Bread from heaven

Dutch survivors thank RAF for World War II drop that saved millions
Britain will be 'run for the wealthy and powerful' if Tories retain power - Labour

How 'the Axe' helped Labour

UK will be 'run for the wealthy and powerful' if Tories retain power
Rare and exclusive video shows the horrific price paid by activists for challenging the rule of jihadist extremists in Syria

The price to be paid for challenging the rule of extremists

A revolution now 'consuming its own children'
Welcome to the world of Megagames

Welcome to the world of Megagames

300 players take part in Watch the Skies! board game in London
'Nymphomaniac' actress reveals what it was really like to star in one of the most explicit films ever

Charlotte Gainsbourg on 'Nymphomaniac'

Starring in one of the most explicit films ever
Robert Fisk in Abu Dhabi: The Emirates' out-of-sight migrant workers helping to build the dream projects of its rulers

Robert Fisk in Abu Dhabi

The Emirates' out-of-sight migrant workers helping to build the dream projects of its rulers
Vince Cable interview: Charging fees for employment tribunals was 'a very bad move'

Vince Cable exclusive interview

Charging fees for employment tribunals was 'a very bad move'
Iwan Rheon interview: Game of Thrones star returns to his Welsh roots to record debut album

Iwan Rheon is returning to his Welsh roots

Rheon is best known for his role as the Bastard of Bolton. It's gruelling playing a sadistic torturer, he tells Craig McLean, but it hasn't stopped him recording an album of Welsh psychedelia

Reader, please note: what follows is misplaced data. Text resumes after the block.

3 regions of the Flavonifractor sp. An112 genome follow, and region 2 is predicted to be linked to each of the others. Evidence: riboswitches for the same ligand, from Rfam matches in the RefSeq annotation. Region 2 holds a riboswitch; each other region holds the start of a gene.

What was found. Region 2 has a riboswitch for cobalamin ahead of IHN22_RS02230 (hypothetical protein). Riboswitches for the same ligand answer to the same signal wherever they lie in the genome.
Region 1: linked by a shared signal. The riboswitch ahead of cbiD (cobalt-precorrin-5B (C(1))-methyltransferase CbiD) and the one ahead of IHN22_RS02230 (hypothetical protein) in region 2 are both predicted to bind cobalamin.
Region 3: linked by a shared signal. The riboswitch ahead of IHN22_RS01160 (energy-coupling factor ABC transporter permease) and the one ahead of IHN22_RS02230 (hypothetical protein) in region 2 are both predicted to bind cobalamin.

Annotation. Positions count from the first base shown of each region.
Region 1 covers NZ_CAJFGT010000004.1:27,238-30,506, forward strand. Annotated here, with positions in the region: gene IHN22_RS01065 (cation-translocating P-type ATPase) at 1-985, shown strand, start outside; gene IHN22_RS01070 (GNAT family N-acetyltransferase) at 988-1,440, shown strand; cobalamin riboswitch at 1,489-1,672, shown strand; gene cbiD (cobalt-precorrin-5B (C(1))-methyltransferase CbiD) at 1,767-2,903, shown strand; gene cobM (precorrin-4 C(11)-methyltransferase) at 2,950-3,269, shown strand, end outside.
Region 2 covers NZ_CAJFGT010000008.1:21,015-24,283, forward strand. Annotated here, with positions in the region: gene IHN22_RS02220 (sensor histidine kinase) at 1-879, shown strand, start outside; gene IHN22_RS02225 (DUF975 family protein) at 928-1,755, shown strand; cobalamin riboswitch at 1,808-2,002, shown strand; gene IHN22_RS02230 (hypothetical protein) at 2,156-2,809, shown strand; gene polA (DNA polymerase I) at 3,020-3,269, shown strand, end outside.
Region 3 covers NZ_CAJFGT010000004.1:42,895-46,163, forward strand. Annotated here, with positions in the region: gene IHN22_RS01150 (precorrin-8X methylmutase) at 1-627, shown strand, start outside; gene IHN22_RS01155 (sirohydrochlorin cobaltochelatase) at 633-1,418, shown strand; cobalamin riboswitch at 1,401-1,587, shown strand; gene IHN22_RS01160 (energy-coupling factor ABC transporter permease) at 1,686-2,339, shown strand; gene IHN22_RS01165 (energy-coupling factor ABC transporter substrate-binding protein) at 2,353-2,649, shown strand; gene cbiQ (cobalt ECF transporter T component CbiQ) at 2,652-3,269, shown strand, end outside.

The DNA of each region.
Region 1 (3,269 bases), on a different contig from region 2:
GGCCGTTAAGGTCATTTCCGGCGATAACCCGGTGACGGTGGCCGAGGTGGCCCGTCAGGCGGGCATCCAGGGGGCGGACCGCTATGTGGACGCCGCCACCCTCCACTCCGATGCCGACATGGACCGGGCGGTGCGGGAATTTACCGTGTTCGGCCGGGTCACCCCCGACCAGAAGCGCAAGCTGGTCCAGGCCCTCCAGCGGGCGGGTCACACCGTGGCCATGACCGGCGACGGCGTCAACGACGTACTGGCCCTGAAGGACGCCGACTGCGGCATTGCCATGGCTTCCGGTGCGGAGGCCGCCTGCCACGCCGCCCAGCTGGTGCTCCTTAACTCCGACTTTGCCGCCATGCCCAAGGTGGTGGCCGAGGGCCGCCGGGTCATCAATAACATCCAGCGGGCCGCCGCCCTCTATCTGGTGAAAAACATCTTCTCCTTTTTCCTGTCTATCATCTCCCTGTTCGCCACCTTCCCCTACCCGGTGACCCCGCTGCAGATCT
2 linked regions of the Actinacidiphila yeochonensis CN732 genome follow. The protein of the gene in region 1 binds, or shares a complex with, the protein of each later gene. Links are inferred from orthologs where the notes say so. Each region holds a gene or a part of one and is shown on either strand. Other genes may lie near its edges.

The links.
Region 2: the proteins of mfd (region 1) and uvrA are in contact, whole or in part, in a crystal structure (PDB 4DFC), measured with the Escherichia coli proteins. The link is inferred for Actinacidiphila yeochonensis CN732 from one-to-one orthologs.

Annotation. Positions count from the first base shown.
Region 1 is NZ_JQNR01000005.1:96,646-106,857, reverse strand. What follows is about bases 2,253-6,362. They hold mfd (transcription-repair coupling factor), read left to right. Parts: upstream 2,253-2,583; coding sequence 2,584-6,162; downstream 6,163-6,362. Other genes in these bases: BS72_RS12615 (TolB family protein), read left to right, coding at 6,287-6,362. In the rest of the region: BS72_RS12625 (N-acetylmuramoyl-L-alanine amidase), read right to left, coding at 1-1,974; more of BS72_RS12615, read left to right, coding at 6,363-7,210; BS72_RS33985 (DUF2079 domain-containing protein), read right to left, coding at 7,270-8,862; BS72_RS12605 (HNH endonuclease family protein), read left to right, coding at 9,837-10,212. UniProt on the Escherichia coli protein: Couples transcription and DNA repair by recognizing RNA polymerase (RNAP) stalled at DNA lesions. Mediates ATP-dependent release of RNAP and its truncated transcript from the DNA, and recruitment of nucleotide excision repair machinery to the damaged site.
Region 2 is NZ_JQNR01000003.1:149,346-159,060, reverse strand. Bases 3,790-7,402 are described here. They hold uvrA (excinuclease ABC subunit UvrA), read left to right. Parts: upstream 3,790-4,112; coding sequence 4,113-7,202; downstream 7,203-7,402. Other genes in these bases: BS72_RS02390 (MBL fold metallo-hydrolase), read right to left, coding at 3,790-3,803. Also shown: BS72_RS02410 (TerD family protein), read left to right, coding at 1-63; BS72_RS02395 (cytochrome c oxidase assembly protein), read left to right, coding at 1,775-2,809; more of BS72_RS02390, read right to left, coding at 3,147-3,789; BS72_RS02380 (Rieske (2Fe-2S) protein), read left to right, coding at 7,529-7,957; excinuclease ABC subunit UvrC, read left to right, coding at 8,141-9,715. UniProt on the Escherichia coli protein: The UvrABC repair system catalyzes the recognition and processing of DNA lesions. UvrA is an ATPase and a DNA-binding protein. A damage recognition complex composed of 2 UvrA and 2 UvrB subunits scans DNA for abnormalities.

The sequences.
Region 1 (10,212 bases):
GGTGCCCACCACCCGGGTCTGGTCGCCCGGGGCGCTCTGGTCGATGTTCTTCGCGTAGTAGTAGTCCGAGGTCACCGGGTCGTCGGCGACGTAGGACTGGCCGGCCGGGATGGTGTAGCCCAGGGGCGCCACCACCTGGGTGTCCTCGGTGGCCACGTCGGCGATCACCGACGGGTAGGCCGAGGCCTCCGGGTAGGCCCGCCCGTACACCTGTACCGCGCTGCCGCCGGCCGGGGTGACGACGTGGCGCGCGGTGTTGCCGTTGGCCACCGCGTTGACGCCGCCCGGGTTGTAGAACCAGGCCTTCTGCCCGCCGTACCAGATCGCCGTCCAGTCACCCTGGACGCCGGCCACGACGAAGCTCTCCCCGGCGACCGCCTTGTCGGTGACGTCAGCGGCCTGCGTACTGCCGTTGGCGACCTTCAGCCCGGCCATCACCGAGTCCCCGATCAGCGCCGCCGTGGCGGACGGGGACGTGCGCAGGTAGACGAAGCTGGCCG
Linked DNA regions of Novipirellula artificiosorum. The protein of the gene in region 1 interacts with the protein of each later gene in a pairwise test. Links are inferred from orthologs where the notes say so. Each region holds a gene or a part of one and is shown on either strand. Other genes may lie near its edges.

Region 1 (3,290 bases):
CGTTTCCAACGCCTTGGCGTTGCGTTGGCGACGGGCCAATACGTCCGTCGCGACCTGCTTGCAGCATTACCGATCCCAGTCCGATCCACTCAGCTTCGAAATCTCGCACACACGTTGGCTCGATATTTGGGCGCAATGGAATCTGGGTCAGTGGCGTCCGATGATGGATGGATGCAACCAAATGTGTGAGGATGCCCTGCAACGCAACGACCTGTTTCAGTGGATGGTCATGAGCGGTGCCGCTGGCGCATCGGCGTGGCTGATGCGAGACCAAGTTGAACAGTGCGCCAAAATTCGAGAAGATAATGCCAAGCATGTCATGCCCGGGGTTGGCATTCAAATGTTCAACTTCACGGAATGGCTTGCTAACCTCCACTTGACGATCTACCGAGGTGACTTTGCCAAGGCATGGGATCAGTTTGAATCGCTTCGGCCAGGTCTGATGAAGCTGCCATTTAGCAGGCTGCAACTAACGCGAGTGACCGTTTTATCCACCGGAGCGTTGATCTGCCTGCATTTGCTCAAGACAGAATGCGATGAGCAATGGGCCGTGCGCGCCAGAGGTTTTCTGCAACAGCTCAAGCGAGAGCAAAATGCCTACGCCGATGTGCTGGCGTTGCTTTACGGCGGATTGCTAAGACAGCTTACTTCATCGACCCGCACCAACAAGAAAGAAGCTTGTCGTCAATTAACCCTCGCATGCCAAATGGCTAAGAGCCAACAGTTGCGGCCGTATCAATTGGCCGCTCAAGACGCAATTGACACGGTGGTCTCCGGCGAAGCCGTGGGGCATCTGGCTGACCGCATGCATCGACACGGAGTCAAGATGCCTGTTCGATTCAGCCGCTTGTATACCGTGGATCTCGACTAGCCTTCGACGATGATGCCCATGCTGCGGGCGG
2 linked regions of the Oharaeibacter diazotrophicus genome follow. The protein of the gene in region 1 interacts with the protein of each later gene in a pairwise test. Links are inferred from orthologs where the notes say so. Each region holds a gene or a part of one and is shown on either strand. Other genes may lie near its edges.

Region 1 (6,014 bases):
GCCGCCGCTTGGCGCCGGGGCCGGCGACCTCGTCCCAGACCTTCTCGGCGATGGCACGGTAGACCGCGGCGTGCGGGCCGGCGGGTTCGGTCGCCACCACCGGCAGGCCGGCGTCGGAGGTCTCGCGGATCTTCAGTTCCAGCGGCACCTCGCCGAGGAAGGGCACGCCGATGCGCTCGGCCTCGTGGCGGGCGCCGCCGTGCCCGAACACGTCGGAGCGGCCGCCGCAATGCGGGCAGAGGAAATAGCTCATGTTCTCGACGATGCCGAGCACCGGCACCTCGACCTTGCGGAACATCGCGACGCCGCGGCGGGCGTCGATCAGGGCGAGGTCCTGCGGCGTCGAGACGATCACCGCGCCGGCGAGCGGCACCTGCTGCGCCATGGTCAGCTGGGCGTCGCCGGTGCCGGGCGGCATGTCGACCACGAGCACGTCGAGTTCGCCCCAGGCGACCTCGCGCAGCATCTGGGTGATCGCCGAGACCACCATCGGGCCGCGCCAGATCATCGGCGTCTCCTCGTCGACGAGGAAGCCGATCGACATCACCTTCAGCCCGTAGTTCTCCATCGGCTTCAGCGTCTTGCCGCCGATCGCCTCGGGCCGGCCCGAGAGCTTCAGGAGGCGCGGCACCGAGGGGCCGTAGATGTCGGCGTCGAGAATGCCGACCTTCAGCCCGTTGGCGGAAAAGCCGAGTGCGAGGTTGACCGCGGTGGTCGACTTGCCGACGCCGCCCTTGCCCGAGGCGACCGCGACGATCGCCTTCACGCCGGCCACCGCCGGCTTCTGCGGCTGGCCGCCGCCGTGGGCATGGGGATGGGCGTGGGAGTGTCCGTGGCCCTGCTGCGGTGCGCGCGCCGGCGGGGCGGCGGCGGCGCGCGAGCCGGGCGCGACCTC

Russell Brand's interview with Ed Miliband has got everyone talking about The Trews

Everyone is talking about The Trews

Russell Brand's 'true news' videos attract millions of viewers. But today's 'Milibrand' interview introduced his resolutely amateurish style to a whole new crowd
Morne Hardenberg interview: Cameraman for BBC's upcoming show Shark on filming the ocean's most dangerous predator

It's time for my close-up

Meet the man who films great whites for a living
Increasing numbers of homeless people in America keep their mobile phones on the streets

Homeless people keep mobile phones

A homeless person with a smartphone is a common sight in the US. And that's creating a network where the 'hobo' community can share information - and fight stigma - like never before
'Queer saint' Peter Watson left his mark on British culture by bankrolling artworld giants

'Queer saint' who bankrolled artworld giants

British culture owes a huge debt to Peter Watson, says Michael Prodger
Pushkin Prizes: Unusual exchange programme aims to bring countries together through culture

Pushkin Prizes brings countries together

Ten Scottish schoolchildren and their Russian peers attended a creative writing workshop in the Highlands this week
14 best kids' hoodies

14 best kids' hoodies

Don't get caught out by that wind on the beach. Zip them up in a lightweight top to see them through summer to autumn
Robert Fisk in Abu Dhabi: The acceptable face of the Emirates

The acceptable face of the Emirates

Has Abu Dhabi found a way to blend petrodollars with principles, asks Robert Fisk